Torture and Detention
Frequently Asked Questions (scroll down for article archives and further resources)
"If anyone acts like they don't know their government is torturing people on a widespread and systematic scale, they are choosing NOT to know. We have to continue to lead people to act against this -- going out to people, into classes, to institutions, and on worldcantwait.org. Too many people have learned to accept this, there is not nearly enough opposition to the revelations about these top level torture meetings -- but this is something that can change quickly if a beginning core acts with moral clarity..." -Debra Sweet, Director of World Can't Wait
|Download this flier|
Torture + Silence = Complicity!
Act Now to Stop Torture!
Has Obama put an end to torture, rendition, and indefinite detention? Facts you need to know:
1. Obama admits Bush officials tortured, but refuses to prosecute them.
Cheney has bragged about authorizing water boarding of detainees. In January 2009, Obama told ABC’s George Stephanopoulos, that he believed water boarding was torture. Torture is a violation of Geneva Conventions. The Obama administration is, therefore, not only morally, but legally, required to prosecute Bush Regime officials for torture.
2. Under Obama, the U.S. is still holding detainees without charges or trial.
During the campaign Obama declared habeas corpus to be “the foundation of Anglo-American law.”Habeas corpus is your right to challenge your detention. It is a 900-year- old right. Without habeas corpus there are no restraints on a government’s powers to detain and punish.
Contrary to his rhetoric, the Obama administration is continuing the Bush Regime’s policies of denying prisoners habeas corpus rights and has even adopted the same arguments made by Bush. In February 2009, the Obama administration declared in Federal Court that it would not grant habeas corpus rights to detainees in U.S. custody in Bagram, Afghanistan.
In March 2009 Obama’s Justice Department claimed that Guantanamo prisoners who were detained before June 2008 had no habeas corpus rights. On May 21, 2010 the United States Court of Appeals for the District of Columbia ruled in favor of the Obama administration, holding that three prisoners who are being held by the U. S. at Bagram Air Base in Afghanistan cannot challenge their detention in U.S. courts.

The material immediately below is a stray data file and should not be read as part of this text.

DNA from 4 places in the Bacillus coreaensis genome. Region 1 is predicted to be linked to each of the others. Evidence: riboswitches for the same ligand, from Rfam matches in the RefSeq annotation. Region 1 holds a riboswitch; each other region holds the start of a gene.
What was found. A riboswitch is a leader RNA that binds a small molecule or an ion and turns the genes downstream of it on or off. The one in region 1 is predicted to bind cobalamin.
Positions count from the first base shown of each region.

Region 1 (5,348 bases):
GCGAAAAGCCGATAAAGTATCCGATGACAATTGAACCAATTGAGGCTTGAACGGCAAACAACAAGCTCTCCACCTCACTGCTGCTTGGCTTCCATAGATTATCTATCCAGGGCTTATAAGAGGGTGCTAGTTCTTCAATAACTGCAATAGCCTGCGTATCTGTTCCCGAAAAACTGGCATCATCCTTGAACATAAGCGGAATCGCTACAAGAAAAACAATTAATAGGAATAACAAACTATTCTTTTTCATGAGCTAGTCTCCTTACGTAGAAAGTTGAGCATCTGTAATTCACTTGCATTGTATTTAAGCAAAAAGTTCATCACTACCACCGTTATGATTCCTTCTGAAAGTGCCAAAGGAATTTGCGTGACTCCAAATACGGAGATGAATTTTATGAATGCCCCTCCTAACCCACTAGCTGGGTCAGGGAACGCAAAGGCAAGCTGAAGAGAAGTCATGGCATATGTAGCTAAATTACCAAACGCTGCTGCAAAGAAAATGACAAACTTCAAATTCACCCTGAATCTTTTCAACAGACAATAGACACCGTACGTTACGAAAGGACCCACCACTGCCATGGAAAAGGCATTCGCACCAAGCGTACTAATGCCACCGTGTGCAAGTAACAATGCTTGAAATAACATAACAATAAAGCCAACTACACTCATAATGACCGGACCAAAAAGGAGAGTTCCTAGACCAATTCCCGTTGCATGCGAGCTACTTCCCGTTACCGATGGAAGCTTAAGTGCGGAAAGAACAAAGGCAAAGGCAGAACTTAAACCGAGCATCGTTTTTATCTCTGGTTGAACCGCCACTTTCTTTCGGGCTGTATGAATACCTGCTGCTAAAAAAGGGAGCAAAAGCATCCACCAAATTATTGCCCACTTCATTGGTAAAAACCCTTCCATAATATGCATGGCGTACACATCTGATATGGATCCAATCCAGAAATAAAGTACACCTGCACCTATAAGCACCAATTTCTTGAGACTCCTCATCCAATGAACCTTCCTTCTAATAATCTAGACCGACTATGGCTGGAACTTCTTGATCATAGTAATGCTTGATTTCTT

3. Don’t be fooled just because Obama isn’t using the term “enemy combatant”
The Obama administration will no longer use the term “enemy combatant,” but it’s a change in name only: in the same court filing in which it made this announcement, Obama’s Justice Department made clear that it would continue to detain prisoners at Guantanamo without charge. As the NY Times put it:
“[T]he [Obama] Justice Department argued that the president has the authority to detain terrorism suspects there without criminal charges, much as the Bush administration had asserted. It provided a broad definition of those who can be held, which was not significantly different from the one used by the Bush administration.”
Meanwhile, Obama’s executive orders do not ban indefinite detention. In addition, at his confirmation hearing, Obama’s Attorney General Eric Holder said: “There are possibly many other people who are not going to be able to be tried but who nevertheless are dangerous to this country… We’re going to have to try to figure out what we do with them.” Holder suggested prisoners could be detained for the length of their war of terror which, as we know, has no set end point.
4. Guantanamo is still open. The prison at Bagram is growing and torture is being committed.
According to Reuters, abuse of prisoners worsened shortly after the election of Obama:
“Abuses began to pick up in December 2008 after Obama was elected, human rights lawyer Ahmed Ghappour told Reuters. He cited beatings, the dislocation of limbs, spraying of pepper spray into closed cells, applying pepper spray to toilet paper and over-forcefeeding detainees who are on hunger strike.”
Earlier this year Scott Horton reported in Harper’s Magazine on three murders of detainees in 2006 at Guantanamo that the military tried to cover up as suicides. More is coming out about torture at Bagram Detention Center in Afghanistan. Recently Andy Worthington reported on the detention and torture of three teenagers in his article, “Torture and the ‘Black’Prison,” or What Obama is Doing at Bagram (Part One).”
On June 7, 2010 Chris Floyd of Empire Burlesque wrote that under the Bush Regime medical personnel experimented on detainees to prove that the techniques used did not constitute torture. The chilling history of Nazi medical experimentation on those in concentration camps lurks in this revelation. (http://chris-floyd.com/articles/1-latest-news/1976- echoes-of-mengele-medical-experiments-torture-and- continuity-in-the-american-gulag.html)